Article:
Modern structural genomics projects demand for integrated methods for the interpretation and storage of nuclear magnetic resonance (NMR) data. Here we present version 2.1 of our program ARIA (Ambiguous Restraints for Iterative Assignment) for automated assignment of nuclear Overhauser enhancement (NOE) data and NMR structure calculation. We report on recent developments, most notably a graphical user interface, and the incorporation of the object-oriented data model of the Collaborative Computing Project for NMR (CCPN). The CCPN data model defines a storage model for NMR data, which greatly facilitates the transfer of data between different NMR software packages. A distribution with the source code of ARIA 2.1 is freely available at http://www.pasteur.fr/recherche/unites/Binfs/aria2.
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              Small-conductance Ca2+-activated K+ channels: form and function.

              Small-conductance Ca(2+)-activated K(+) channels (SK channels) are widely expressed throughout the central nervous system. These channels are activated solely by increases in intracellular Ca(2+). SK channels are stable macromolecular complexes of the ion pore-forming subunits with calmodulin, which serves as the intrinsic Ca(2+) gating subunit, as well as with protein kinase CK2 and protein phosphatase 2A, which modulate Ca(2+) sensitivity. Well-known for their roles in regulating somatic excitability in central neurons, SK channels are also expressed in the postsynaptic membrane of glutamatergic synapses, where their activation and regulated trafficking modulate synaptic transmission and the induction and expression of synaptic plasticity, thereby affecting learning and memory. In this review we discuss the molecular and functional properties of SK channels and their physiological roles in central neurons.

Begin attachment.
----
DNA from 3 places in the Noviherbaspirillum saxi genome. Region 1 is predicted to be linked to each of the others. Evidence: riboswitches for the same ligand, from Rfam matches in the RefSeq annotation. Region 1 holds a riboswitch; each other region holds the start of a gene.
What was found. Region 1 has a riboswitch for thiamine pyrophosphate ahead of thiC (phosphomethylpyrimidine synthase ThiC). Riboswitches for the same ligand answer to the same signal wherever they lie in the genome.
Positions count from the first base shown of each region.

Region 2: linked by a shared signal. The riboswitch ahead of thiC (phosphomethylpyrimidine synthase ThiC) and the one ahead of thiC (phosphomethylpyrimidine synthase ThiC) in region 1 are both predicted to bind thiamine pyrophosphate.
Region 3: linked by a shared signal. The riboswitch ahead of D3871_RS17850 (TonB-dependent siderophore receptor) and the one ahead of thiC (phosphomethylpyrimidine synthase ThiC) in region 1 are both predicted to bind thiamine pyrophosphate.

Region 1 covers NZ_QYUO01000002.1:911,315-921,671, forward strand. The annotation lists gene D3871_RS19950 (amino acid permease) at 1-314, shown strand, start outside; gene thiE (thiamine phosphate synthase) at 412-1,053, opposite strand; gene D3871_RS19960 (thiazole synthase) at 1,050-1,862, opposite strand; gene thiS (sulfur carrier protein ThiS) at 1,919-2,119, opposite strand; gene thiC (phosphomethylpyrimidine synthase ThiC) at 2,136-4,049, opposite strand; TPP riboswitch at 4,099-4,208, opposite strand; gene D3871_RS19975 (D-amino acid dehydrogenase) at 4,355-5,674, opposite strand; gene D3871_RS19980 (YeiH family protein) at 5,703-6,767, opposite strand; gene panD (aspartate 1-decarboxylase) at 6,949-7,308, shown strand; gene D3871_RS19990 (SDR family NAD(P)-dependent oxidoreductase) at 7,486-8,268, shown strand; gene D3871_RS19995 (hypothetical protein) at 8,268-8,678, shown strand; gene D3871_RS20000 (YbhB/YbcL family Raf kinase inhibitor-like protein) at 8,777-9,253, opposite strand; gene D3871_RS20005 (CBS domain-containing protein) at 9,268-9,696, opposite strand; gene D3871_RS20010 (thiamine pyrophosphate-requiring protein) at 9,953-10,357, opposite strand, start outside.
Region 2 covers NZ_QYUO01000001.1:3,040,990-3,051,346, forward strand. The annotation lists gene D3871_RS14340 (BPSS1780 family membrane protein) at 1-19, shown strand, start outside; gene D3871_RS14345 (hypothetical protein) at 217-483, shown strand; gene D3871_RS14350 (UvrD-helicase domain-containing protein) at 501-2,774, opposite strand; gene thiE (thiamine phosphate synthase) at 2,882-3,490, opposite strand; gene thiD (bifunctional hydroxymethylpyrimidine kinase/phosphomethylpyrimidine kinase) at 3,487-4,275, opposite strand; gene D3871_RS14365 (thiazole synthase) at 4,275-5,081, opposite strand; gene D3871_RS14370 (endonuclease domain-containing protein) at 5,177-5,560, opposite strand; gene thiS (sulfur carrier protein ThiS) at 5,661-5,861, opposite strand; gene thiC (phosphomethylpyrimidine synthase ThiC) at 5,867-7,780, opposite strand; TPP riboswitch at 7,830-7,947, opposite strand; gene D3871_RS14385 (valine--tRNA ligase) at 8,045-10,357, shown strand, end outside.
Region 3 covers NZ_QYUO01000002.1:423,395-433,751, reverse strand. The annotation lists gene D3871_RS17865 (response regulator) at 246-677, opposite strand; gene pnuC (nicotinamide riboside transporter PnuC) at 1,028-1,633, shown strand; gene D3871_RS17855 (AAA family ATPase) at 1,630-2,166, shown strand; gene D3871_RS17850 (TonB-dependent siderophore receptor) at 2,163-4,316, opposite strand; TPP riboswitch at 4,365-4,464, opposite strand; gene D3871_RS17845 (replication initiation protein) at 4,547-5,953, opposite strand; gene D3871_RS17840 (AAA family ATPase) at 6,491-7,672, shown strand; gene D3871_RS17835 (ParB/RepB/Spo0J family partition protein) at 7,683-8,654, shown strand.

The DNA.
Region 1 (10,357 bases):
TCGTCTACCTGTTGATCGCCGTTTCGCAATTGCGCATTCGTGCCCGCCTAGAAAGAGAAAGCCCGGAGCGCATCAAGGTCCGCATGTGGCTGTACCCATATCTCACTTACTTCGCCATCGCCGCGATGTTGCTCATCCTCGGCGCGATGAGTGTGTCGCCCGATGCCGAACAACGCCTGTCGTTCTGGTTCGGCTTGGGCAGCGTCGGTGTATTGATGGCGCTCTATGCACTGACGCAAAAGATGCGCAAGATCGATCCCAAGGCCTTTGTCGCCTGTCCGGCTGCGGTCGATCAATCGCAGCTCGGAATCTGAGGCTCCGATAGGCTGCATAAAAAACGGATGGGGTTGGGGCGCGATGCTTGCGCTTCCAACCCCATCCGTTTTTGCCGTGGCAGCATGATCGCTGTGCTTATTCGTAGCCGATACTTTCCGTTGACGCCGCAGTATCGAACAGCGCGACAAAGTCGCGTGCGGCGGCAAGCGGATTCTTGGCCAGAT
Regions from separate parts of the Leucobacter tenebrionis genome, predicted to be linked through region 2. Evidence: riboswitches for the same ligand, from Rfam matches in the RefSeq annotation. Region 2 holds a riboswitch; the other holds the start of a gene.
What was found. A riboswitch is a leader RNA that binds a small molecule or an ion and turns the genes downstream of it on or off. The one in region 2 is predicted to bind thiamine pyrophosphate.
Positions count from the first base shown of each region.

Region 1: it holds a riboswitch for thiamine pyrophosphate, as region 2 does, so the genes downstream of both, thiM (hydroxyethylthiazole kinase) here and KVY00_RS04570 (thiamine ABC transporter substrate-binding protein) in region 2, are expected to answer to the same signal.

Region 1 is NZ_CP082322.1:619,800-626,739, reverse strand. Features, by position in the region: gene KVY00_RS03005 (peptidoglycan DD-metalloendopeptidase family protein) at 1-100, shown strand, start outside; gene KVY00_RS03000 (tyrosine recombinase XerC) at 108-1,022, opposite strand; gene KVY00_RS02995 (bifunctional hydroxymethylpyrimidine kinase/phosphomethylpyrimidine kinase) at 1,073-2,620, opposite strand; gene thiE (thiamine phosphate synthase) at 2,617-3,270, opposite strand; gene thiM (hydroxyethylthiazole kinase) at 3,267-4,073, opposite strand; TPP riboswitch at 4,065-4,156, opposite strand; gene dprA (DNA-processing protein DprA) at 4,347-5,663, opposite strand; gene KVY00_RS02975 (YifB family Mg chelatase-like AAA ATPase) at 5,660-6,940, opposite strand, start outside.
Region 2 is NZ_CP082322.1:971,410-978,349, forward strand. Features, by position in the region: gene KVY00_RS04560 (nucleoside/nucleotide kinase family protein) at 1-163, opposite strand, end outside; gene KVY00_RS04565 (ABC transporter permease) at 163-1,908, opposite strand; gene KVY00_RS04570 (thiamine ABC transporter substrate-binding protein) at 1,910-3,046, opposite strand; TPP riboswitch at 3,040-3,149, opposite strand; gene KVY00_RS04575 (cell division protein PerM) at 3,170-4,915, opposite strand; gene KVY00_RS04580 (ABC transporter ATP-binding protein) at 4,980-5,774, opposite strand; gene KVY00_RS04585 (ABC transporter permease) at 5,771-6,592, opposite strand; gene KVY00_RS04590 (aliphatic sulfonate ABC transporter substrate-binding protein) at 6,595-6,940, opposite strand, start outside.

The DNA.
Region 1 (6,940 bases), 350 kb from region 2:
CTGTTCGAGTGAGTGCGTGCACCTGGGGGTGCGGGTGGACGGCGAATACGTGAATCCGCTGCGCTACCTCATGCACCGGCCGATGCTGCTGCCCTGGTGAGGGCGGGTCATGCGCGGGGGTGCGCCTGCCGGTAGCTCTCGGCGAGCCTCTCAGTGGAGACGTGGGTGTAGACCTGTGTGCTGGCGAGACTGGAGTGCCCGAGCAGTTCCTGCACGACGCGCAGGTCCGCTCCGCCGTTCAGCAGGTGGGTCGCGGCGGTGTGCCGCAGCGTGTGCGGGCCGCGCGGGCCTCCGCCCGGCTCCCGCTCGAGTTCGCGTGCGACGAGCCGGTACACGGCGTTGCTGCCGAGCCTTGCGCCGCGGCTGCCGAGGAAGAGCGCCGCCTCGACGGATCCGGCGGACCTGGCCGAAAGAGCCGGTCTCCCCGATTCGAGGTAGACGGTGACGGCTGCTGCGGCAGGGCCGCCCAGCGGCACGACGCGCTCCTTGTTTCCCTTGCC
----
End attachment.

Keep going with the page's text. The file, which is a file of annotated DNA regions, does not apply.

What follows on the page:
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                Author and article information

                Journal
                Proc Natl Acad Sci U S A
                Proc. Natl. Acad. Sci. U.S.A
                pnas
                pnas
                PNAS
                Proceedings of the National Academy of Sciences of the United States of America
                National Academy of Sciences
                0027-8424
                1091-6490
                6 March 2018
                20 February 2018
                20 February 2018
                : 115
                : 10
                : 2395-2400
                Affiliations
                aProtein Stability and Inherited Disease Laboratory, Center for Cooperative Research in Biosciences CIC bioGUNE , 48170 Derio, Spain;
                bInstituto Biofisika (Consejo Superior de Investigaciones Científicas, Universidad del País Vasco), University of Basque Country , 48940 Leioa, Spain
                Author notes
                1To whom correspondence may be addressed. Email: alvaro.villarroel@ 123456csic.es or omillet@ 123456cicbiogune.es .

                Edited by Richard W. Aldrich, The University of Texas at Austin, Austin, TX, and approved January 24, 2018 (received for review January 10, 2018)

                Author contributions: Á.V. and O.M. designed research; G.B.-S., E.N., and C.G. performed research; C.M. contributed new reagents/analytic tools; G.B.-S. analyzed data; and Á.V. and O.M. wrote the paper.

                Article
                201800235
                10.1073/pnas.1800235115
                5873240
                29463698
                Copyright © 2018 the Author(s). Published by PNAS.

                This open access article is distributed under Creative Commons Attribution-NonCommercial-NoDerivatives License 4.0 (CC BY-NC-ND).

                Page count
                Pages: 6
                Product
                Funding
                Funded by: Ministerio de Economía y Competitividad (MINECO) 501100003329
                Award ID: CTQ2015-68756-R
                Funded by: Ministerio de Economía y Competitividad (MINECO) 501100003329
                Award ID: BFU2015-66910-R
                Funded by: MINECO | Secretaría de Estado de Investigación, Desarrollo e Innovación (SEIDI) 501100007136
                Award ID: CSD2008-00005
                Categories
                Biological Sciences
                Biophysics and Computational Biology